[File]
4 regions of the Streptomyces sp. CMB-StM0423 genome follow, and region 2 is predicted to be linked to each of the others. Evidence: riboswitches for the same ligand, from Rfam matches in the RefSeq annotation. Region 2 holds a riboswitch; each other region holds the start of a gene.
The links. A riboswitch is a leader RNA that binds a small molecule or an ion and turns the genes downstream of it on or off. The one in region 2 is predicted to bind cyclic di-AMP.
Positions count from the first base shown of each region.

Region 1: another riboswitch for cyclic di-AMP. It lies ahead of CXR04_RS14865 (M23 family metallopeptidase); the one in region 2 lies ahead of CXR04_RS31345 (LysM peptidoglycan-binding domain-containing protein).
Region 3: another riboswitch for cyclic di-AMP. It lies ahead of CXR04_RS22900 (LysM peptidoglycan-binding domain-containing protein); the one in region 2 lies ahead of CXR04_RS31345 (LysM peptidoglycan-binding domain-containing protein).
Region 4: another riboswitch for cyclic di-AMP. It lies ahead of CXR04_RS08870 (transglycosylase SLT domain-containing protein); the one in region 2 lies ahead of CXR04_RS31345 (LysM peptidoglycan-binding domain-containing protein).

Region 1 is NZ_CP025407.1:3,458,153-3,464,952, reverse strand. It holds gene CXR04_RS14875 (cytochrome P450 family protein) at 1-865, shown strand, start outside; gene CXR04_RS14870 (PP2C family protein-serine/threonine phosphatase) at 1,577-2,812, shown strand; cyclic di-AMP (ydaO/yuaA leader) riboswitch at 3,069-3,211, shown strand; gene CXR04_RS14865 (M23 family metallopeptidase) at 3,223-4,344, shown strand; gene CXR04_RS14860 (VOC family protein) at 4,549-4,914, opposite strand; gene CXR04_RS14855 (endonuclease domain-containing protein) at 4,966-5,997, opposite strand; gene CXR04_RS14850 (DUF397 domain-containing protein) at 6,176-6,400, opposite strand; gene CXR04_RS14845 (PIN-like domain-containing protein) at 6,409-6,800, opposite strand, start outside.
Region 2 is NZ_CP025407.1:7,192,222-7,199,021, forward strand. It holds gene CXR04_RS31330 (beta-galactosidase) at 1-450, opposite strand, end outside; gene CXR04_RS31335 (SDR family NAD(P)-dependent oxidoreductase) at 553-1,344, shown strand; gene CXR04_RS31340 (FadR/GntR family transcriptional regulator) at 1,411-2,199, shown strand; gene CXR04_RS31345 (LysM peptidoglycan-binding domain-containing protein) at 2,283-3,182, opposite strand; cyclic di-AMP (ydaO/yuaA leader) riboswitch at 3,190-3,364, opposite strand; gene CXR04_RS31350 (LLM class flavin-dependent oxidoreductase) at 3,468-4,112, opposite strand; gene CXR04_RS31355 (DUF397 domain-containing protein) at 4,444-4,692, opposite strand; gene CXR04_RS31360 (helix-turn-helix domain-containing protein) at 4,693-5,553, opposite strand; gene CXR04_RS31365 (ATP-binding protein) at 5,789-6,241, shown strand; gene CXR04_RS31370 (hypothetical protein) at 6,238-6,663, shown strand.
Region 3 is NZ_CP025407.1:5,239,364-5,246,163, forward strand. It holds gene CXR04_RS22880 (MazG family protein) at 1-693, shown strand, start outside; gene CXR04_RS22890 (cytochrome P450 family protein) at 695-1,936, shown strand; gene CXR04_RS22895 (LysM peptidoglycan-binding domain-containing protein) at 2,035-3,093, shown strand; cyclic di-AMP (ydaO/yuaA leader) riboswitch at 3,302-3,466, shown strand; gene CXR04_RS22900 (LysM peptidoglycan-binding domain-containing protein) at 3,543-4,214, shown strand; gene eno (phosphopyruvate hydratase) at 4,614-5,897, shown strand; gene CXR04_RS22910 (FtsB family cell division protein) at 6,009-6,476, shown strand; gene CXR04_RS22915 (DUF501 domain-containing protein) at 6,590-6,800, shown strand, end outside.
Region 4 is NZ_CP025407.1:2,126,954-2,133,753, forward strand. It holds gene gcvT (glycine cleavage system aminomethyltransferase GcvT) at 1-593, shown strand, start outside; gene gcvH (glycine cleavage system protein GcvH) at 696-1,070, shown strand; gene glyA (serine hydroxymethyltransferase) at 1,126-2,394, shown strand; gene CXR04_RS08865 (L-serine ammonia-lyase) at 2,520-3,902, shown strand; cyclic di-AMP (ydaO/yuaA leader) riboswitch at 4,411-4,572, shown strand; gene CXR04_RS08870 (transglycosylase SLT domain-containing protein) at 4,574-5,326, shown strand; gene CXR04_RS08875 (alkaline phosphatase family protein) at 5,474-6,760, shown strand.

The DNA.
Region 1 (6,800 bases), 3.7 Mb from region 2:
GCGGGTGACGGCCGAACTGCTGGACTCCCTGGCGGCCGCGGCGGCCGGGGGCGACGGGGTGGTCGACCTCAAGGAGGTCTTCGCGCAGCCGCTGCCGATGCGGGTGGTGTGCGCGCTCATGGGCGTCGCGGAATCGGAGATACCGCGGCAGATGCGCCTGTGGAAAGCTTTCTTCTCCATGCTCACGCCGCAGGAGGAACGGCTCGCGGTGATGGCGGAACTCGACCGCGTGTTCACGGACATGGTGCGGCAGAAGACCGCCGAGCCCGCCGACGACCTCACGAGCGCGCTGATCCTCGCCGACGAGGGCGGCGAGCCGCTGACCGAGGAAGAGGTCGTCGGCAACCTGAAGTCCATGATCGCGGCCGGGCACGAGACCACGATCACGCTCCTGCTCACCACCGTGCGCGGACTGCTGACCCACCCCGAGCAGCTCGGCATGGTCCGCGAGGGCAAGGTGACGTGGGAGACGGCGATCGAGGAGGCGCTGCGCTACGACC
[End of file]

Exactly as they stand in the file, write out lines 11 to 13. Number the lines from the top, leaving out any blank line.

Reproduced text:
The DNA.
Region 1 (6,800 bases), 3.7 Mb from region 2:
GCGGGTGACGGCCGAACTGCTGGACTCCCTGGCGGCCGCGGCGGCCGGGGGCGACGGGGTGGTCGACCTCAAGGAGGTCTTCGCGCAGCCGCTGCCGATGCGGGTGGTGTGCGCGCTCATGGGCGTCGCGGAATCGGAGATACCGCGGCAGATGCGCCTGTGGAAAGCTTTCTTCTCCATGCTCACGCCGCAGGAGGAACGGCTCGCGGTGATGGCGGAACTCGACCGCGTGTTCACGGACATGGTGCGGCAGAAGACCGCCGAGCCCGCCGACGACCTCACGAGCGCGCTGATCCTCGCCGACGAGGGCGGCGAGCCGCTGACCGAGGAAGAGGTCGTCGGCAACCTGAAGTCCATGATCGCGGCCGGGCACGAGACCACGATCACGCTCCTGCTCACCACCGTGCGCGGACTGCTGACCCACCCCGAGCAGCTCGGCATGGTCCGCGAGGGCAAGGTGACGTGGGAGACGGCGATCGAGGAGGCGCTGCGCTACGACC